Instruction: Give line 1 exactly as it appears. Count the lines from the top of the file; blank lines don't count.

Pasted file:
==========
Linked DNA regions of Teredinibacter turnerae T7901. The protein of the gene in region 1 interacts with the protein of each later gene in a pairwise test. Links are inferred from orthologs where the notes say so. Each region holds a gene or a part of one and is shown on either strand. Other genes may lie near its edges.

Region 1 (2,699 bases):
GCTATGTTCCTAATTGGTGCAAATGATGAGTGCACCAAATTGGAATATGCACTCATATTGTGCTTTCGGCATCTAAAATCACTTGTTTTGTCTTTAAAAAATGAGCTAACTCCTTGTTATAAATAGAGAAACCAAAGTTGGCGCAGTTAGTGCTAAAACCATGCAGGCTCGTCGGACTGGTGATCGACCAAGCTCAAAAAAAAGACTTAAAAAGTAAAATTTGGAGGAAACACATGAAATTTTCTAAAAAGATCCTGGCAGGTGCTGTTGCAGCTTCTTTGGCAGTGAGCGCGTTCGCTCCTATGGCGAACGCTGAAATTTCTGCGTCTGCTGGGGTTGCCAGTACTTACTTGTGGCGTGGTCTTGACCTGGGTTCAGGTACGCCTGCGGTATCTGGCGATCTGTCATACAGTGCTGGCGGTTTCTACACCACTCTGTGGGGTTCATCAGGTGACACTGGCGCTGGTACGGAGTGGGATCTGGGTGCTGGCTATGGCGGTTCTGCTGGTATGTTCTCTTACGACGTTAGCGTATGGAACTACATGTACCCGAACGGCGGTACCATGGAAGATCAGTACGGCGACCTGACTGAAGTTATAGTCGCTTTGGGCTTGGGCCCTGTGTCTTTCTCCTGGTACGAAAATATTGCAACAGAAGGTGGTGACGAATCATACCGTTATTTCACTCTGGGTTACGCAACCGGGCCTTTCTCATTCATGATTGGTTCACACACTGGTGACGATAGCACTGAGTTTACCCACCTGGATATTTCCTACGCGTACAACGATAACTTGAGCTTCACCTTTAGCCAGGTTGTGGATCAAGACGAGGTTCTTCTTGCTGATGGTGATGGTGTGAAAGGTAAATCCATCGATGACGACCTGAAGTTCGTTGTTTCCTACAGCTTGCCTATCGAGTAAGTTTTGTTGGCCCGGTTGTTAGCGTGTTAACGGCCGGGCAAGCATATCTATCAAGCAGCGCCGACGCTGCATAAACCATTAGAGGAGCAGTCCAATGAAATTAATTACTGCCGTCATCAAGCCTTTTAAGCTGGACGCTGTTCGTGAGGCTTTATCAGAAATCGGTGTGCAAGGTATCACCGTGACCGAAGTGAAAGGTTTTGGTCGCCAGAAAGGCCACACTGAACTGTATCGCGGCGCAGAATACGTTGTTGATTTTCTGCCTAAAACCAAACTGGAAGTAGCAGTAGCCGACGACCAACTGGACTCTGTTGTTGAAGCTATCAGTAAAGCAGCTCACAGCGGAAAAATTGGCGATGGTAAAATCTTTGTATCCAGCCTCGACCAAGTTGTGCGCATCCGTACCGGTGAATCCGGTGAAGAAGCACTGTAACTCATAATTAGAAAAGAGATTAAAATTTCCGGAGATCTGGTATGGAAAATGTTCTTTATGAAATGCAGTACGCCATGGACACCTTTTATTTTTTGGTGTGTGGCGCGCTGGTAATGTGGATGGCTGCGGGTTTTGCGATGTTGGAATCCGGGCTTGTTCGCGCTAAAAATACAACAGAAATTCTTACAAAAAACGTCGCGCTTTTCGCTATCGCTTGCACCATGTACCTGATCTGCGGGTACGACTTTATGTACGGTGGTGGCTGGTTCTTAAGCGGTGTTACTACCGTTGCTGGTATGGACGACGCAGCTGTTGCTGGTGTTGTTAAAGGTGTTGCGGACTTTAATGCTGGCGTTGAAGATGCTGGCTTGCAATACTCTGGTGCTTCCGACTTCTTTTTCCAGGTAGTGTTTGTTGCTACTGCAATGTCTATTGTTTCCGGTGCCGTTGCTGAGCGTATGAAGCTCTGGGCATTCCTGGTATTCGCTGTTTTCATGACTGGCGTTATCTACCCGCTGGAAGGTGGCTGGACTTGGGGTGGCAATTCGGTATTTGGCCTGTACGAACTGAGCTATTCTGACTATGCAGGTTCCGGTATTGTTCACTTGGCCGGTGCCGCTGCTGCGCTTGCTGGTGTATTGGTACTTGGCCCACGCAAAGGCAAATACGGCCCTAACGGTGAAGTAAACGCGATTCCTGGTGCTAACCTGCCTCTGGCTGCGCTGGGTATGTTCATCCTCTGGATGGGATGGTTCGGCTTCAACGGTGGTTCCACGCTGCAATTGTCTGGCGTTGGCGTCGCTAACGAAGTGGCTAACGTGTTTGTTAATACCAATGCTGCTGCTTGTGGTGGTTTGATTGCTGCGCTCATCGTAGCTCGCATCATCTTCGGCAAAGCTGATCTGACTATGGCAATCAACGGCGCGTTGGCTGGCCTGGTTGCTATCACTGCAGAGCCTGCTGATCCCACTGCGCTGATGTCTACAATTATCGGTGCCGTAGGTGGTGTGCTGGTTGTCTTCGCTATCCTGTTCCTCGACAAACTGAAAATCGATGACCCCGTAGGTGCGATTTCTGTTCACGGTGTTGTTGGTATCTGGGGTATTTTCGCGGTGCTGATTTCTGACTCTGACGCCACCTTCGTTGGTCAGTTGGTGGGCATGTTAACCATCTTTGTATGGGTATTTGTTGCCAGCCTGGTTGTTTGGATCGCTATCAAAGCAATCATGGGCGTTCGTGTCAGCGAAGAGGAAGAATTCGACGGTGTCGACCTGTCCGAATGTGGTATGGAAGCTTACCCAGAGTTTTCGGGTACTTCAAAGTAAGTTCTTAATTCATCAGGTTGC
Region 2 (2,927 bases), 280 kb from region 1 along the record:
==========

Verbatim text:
Linked DNA regions of Teredinibacter turnerae T7901. The protein of the gene in region 1 interacts with the protein of each later gene in a pairwise test. Links are inferred from orthologs where the notes say so. Each region holds a gene or a part of one and is shown on either strand. Other genes may lie near its edges.